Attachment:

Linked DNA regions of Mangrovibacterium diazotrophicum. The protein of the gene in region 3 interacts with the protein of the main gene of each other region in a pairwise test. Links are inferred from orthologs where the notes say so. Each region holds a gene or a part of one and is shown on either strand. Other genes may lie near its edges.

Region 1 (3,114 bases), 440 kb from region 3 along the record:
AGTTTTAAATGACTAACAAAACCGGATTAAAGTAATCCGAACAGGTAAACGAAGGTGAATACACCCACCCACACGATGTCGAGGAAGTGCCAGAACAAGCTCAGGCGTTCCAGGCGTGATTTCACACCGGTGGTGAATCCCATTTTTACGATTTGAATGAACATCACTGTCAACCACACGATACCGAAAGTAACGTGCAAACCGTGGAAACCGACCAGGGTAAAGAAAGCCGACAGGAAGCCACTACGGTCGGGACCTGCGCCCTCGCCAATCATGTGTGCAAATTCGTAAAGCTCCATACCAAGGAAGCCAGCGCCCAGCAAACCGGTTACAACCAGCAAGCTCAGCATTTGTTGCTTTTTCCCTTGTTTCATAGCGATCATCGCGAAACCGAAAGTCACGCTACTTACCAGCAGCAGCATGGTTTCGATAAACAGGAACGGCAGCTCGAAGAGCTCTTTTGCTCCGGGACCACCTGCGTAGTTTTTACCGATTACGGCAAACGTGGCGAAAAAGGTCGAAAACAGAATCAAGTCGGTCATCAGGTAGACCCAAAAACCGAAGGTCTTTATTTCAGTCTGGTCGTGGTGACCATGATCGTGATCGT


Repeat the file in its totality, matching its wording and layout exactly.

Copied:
Linked DNA regions of Mangrovibacterium diazotrophicum. The protein of the gene in region 3 interacts with the protein of the main gene of each other region in a pairwise test. Links are inferred from orthologs where the notes say so. Each region holds a gene or a part of one and is shown on either strand. Other genes may lie near its edges.

Region 1 (3,114 bases), 440 kb from region 3 along the record:
AGTTTTAAATGACTAACAAAACCGGATTAAAGTAATCCGAACAGGTAAACGAAGGTGAATACACCCACCCACACGATGTCGAGGAAGTGCCAGAACAAGCTCAGGCGTTCCAGGCGTGATTTCACACCGGTGGTGAATCCCATTTTTACGATTTGAATGAACATCACTGTCAACCACACGATACCGAAAGTAACGTGCAAACCGTGGAAACCGACCAGGGTAAAGAAAGCCGACAGGAAGCCACTACGGTCGGGACCTGCGCCCTCGCCAATCATGTGTGCAAATTCGTAAAGCTCCATACCAAGGAAGCCAGCGCCCAGCAAACCGGTTACAACCAGCAAGCTCAGCATTTGTTGCTTTTTCCCTTGTTTCATAGCGATCATCGCGAAACCGAAAGTCACGCTACTTACCAGCAGCAGCATGGTTTCGATAAACAGGAACGGCAGCTCGAAGAGCTCTTTTGCTCCGGGACCACCTGCGTAGTTTTTACCGATTACGGCAAACGTGGCGAAAAAGGTCGAAAACAGAATCAAGTCGGTCATCAGGTAGACCCAAAAACCGAAGGTCTTTATTTCAGTCTGGTCGTGGTGACCATGATCGTGATCGT